4
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Playing with 16 cards. 4 A, 4 K, 4 Q, and 4 J;

Deal 8 2 card hands. Notice all cards are dealt.

Number of 2 card hands $\binom{16}{2} = 120$
Of the 120 there are 6 paired Q and 24 unpaired
For every rank there are 6 paired and 24 unpaired 4(6 + 24) = 120

What is the chance of

  • 2 hands with a pair of queens each
  • 1 hands with a pair of queens and 2 hands with 1 queen each
  • 4 hands with a single queen
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4
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One way to solve this is to create $n=8\times 2=16$ places to hold the cards, where the places are grouped into $m=8$ sets of $k=2$ cards (the "hands"). Mark the $q=4$ queens in the deck and deal them randomly into those $n$ places.

Let's say that a "pattern" is a vector $p=(p_1, p_2, \ldots, p_k)$ in which $p_i$ counts how many of the groups contain exactly $i$ queens. For example:

  • Two hands with two queens gives the pattern $p=(0,2)$.

  • One hand with a pair of queens and two single-queen hands gives the pattern $p=(2,1)$.

  • Four single-queen hands gives $p=(4,0)$.

Notice that each $p_i$ is between $0$ and $m$, the sum of the $p_i$ cannot exceed $m$, and $1p_1 + 2p_2 + \cdots + kp_k = q$ because it counts the total number of queens.

We're practically done:

  1. There are $\binom{n}{q}$ possible subsets of the $n$ places that will correspond to the locations of the $q$ queens.

  2. Count the number of ways to create a pattern $p$ by starting with the largest possible counts of queens and working down:

    • There are $\binom{m}{p_k}$ ways of choosing the $p_k$ hands that will contain $k$ queens. All are equally probable.

    • After those hands are selected, there remain $m-p_k$ hands and therefore, conditional on selecting the hands with $k$ queens, there are $\binom{m-p_k}{p_{k-1}}$ ways of selecting the hands with $k-1$ queens. Within each of those hands, independently, there are $\binom{k}{k-1}$ ways of selecting which cards are the queens. Thus, $$\binom{m-p_k}{p_{k-1}}\binom{k}{k-1}^{p_{k-1}}$$ counts the possible arrangements.

    • Proceed in the same manner for indexes $i$ from $k$ down through $1$. The total number of possible ways to distribute the queens to create pattern $p$ is the product of the individual counts, equal to $$\binom{m}{p_k}\cdot\binom{m-p_k}{p_{k-1}}\binom{k}{k-1}^{p_{k-1}}\cdots \binom{m-p_k-\cdots-p_2}{p_1}\binom{k}{1}^{p_{1}}.$$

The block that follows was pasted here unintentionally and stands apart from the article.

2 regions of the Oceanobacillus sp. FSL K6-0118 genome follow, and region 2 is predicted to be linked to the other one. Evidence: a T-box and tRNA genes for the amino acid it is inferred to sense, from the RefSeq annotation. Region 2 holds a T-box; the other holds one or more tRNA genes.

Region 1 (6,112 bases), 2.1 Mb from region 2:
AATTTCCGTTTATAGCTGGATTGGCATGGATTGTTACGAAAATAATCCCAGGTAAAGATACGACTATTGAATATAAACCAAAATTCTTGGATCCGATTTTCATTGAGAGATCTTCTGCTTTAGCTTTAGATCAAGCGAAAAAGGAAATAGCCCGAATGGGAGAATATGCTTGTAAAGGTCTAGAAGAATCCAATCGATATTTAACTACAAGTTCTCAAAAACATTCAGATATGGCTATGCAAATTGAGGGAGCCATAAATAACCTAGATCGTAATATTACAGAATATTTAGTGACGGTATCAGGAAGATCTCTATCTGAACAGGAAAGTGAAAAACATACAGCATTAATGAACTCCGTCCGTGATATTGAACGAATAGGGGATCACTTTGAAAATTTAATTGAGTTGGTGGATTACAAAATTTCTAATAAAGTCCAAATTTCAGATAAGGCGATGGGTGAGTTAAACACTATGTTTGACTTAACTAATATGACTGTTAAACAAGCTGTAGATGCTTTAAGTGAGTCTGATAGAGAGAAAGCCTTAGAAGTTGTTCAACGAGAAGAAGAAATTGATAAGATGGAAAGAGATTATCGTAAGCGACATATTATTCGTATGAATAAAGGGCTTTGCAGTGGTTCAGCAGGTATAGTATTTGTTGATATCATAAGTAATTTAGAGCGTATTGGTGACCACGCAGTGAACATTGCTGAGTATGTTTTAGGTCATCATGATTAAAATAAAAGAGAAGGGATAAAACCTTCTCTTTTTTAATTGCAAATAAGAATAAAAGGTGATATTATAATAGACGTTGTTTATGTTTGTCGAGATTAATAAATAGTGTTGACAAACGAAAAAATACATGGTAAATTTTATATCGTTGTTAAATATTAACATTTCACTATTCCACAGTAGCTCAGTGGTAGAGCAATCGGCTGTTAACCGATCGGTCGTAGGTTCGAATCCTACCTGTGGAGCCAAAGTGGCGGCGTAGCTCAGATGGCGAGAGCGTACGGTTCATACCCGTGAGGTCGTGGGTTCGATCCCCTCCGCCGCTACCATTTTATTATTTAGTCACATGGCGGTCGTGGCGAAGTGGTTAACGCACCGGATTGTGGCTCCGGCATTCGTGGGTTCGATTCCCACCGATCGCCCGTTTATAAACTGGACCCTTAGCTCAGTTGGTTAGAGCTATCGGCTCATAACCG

Dividing (2) by (1) gives the desired probabilities.

In the example of the question,

  • Two hands with two queens, $p=(0,2)$, occur with probability $$\frac{\binom{8}{2}}{\binom{16}{4}} = \frac{1}{65} \approx 0.01538462.$$

  • $p=(2,1)$ occurs with probability $$\frac{\binom{8}{1}\binom{7}{2}\binom{2}{1}^2}{\binom{16}{4}} = \frac{24}{65} \approx 0.36923077.$$

  • $p=(4,0)$ occurs with probability $$\frac{\binom{8}{4}\binom{2}{1}^4}{\binom{16}{4}} = \frac{40}{65} \approx 0.61538462.$$


Let's check with a simulation. Here are the results of 10,000 computer-generated deals as output by the following R program:

               0,2    2,1    4,0
simulation 0.01600 0.3731 0.6109
theory     0.01538 0.3692 0.6154

The agreement is excellent.

#
# Specify the problem.
#
m <- 8
k <- 2
q <- 4
#
# Create a data structure.
#
n <- m*k
Deck <- c(rep(1,q), rep(0, n-q))
#
# Perform a simulation.
#
set.seed(17)
p <- replicate(1e4, {
  paste(tabulate(colSums(matrix(sample(Deck, n), k)), k), collapse=",")
})
#
# Theory.
#
f <- function(p, m, k){
  p <- rev(p[1:k])
  n <- m*k
  q <- sum(k:1 * p)
  a <- m - c(0, cumsum(p[-k]))
  exp(sum(lchoose(a, p) + lchoose(k, 0:(k-1))*p) - lchoose(n,q))
}
#
# Summarize the simulation.
#
simulation <- table(p) / length(p)
theory <- sapply(names(simulation), function(s) {
  eval(parse(text=paste0("f(c(", s, "), ", m, ", ", k, ")")))
})
#
# Compare to theory.
#
signif(rbind(simulation, theory), 4)
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2
  • $\begingroup$ Could you give more explanation on the $\binom{k}{k-1}^{p_{k-1}}$ $\endgroup$ – paparazzo Apr 26 '17 at 17:01
  • 1
    $\begingroup$ The general term is $\binom{k}{k-i}^{p_{k-i}}$. The Binomial coefficient counts the number of ways of distributing $k-i$ queens among the $k$ cards in a group. These ways have to be multiplied together, with one for each group that has exactly $k-i$ queens: there are $p_{k_i}$ such groups. You might want to work it out by brute force in a small example, such as $m=3$ and $k=2$. The full formula is implemented in the last two lines of the function f in the R code: lchoose is the logarithm of the binomial coefficient. $\endgroup$ – whuber Apr 26 '17 at 17:36
0
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This is probably wrong but a naive attempt

    a       b        c       d           e  f   combin(e,f)          net    fraction
QQ  6   QQ  1                   6       90  6   622614630     3735687780    0.004664
QQ  6   Q   24  Q   23          3312    90  5    43949268   145559975616    0.181739
Q   24  Q   23  Q   22  Q   21  255024  90  4     2555190   651634774560    0.813597

First line: a 6 ways to make QQ, b only 1 QQ left, e 90 other cards, f with 6 possible positions

Second line: a 6 ways to make QQ, b 24 Q left, c 23 Q left, f with 5 possible positions

The first fraction is pretty close to chance of QQQQ = 1/190 which kind of makes sense

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2
  • $\begingroup$ The correct answers are in the ratio $1:24:40$. $\endgroup$ – whuber Apr 26 '17 at 13:30
  • $\begingroup$ @whuber Could you post an answer how you got that? $\endgroup$ – paparazzo Apr 26 '17 at 13:42

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